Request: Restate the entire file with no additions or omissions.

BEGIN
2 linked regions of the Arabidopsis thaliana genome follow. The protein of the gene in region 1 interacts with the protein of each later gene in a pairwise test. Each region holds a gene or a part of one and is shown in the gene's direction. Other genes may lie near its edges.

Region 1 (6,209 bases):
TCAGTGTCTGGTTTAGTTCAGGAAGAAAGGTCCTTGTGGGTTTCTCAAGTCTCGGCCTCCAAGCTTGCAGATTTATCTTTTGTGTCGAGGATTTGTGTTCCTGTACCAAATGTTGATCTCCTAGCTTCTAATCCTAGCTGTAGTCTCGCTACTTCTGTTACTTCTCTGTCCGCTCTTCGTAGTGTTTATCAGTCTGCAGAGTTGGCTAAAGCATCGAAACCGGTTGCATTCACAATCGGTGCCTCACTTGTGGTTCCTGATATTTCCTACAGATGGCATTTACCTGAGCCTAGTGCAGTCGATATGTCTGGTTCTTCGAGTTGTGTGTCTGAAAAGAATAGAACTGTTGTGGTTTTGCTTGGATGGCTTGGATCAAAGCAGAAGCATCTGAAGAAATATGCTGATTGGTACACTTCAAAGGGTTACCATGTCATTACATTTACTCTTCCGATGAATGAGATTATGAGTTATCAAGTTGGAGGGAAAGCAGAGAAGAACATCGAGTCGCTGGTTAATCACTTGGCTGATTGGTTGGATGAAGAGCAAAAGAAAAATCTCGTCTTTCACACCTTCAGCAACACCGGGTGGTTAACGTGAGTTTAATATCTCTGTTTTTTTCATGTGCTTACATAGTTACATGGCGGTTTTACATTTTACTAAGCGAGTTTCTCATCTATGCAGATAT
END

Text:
2 linked regions of the Arabidopsis thaliana genome follow. The protein of the gene in region 1 interacts with the protein of each later gene in a pairwise test. Each region holds a gene or a part of one and is shown in the gene's direction. Other genes may lie near its edges.

Region 1 (6,209 bases):
TCAGTGTCTGGTTTAGTTCAGGAAGAAAGGTCCTTGTGGGTTTCTCAAGTCTCGGCCTCCAAGCTTGCAGATTTATCTTTTGTGTCGAGGATTTGTGTTCCTGTACCAAATGTTGATCTCCTAGCTTCTAATCCTAGCTGTAGTCTCGCTACTTCTGTTACTTCTCTGTCCGCTCTTCGTAGTGTTTATCAGTCTGCAGAGTTGGCTAAAGCATCGAAACCGGTTGCATTCACAATCGGTGCCTCACTTGTGGTTCCTGATATTTCCTACAGATGGCATTTACCTGAGCCTAGTGCAGTCGATATGTCTGGTTCTTCGAGTTGTGTGTCTGAAAAGAATAGAACTGTTGTGGTTTTGCTTGGATGGCTTGGATCAAAGCAGAAGCATCTGAAGAAATATGCTGATTGGTACACTTCAAAGGGTTACCATGTCATTACATTTACTCTTCCGATGAATGAGATTATGAGTTATCAAGTTGGAGGGAAAGCAGAGAAGAACATCGAGTCGCTGGTTAATCACTTGGCTGATTGGTTGGATGAAGAGCAAAAGAAAAATCTCGTCTTTCACACCTTCAGCAACACCGGGTGGTTAACGTGAGTTTAATATCTCTGTTTTTTTCATGTGCTTACATAGTTACATGGCGGTTTTACATTTTACTAAGCGAGTTTCTCATCTATGCAGATAT